5 Obscure Facts About Trainspotting That Might Surprise Even Die-Hard Fans

5 Obscure Facts About Trainspotting That Might Surprise Even Die-Hard Fans
Image credit: Miramax

This movie has become a cult classic over the years, and its creation is an interesting story in itself, with some aspects not known to the general public.

Danny Boyle 's Trainspotting, based on the novel of the same name by Irvine Welsh, has become a cult classic in the nearly three decades since its release.

It brought even more attention to the original novel and launched the career of Ewan McGregor, who is now a world-famous star with countless big screen appearances and roles in such huge franchises as Star Wars and the DCU.

The film also got a sequel 21 years later in 2017, and T2 Trainspotting is an extremely rare case of a long-overdue sequel that was completely worthy of the great original.

Here are five curious facts about Trainspotting that you might not be aware of, even if you're a fan of the film.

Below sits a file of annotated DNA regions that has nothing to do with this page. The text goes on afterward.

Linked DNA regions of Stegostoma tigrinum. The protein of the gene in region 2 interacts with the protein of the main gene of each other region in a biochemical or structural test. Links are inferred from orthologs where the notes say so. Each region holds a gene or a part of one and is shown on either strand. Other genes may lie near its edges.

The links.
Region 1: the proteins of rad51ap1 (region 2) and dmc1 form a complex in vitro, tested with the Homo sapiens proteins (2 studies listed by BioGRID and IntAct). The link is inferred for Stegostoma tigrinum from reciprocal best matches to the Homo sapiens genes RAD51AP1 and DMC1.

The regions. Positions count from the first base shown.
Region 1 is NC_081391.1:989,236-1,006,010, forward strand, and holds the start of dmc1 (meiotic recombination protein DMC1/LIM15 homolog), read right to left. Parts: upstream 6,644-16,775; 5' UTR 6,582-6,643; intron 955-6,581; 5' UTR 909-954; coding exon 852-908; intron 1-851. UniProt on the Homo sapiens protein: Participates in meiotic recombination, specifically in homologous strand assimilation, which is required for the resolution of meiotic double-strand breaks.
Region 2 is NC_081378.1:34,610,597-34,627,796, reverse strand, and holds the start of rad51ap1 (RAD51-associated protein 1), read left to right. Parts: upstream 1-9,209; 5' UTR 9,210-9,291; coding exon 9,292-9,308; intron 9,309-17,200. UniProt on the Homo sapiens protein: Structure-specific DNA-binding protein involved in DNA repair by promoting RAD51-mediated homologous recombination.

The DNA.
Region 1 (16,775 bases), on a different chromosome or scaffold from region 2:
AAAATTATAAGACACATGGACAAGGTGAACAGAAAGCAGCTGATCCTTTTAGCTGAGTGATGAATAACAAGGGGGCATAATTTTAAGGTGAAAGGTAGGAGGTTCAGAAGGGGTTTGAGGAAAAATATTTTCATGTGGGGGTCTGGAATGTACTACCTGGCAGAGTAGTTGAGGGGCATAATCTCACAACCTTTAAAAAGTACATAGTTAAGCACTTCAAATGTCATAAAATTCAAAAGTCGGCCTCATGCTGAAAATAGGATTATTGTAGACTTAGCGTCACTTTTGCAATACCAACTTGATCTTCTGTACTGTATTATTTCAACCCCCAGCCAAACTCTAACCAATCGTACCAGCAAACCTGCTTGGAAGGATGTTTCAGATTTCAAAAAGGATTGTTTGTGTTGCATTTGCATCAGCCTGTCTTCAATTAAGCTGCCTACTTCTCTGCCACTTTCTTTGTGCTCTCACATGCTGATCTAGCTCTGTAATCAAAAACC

1. Ewen Bremner also played Mark Renton

While Ewan McGregor absolutely killed it as Mark, his co-star Ewen Bremner (yes, the names are a bit confusing), who portrayed Spud in the movie, actually appeared in the same role two years earlier in the 1994 stage adaptation of Trainspotting.

2. The toilet scene was inspired by A Nightmare on Elm Street

While in the novel Mark simply dips his hands into his own filth in search of opium suppositories, the film's screenwriter, John Hodge, thought it would be too gross to put on the big screen.

Instead, he drew inspiration from the bathtub scene in Wes Craven's iconic slasher and came up with an elegant solution to change it.

3. The sweetest toilet in Scotland

Speaking of the "worst toilet in Scotland" scene, the disgusting looking mess that Renton gets his hands in was actually made with different kinds of chocolate and smelled really sweet.

4. Irvine Welsh is not the only cameo in the movie.

While most fans know that the author of the novel, Irvine Welsh, portrayed Mikey Forrester, he is not the only cameo in the movie.

The aforementioned screenwriter, John Hodge, makes a brief appearance as one of the two security guards chasing Mark and Spud in the opening scene.

5. The bar scene had to be re-recorded

The iconic scene where Begbie throws a glass into the crowd of other bar patrons had to be re-recorded later due to his thick accent to make it more understandable to American audiences.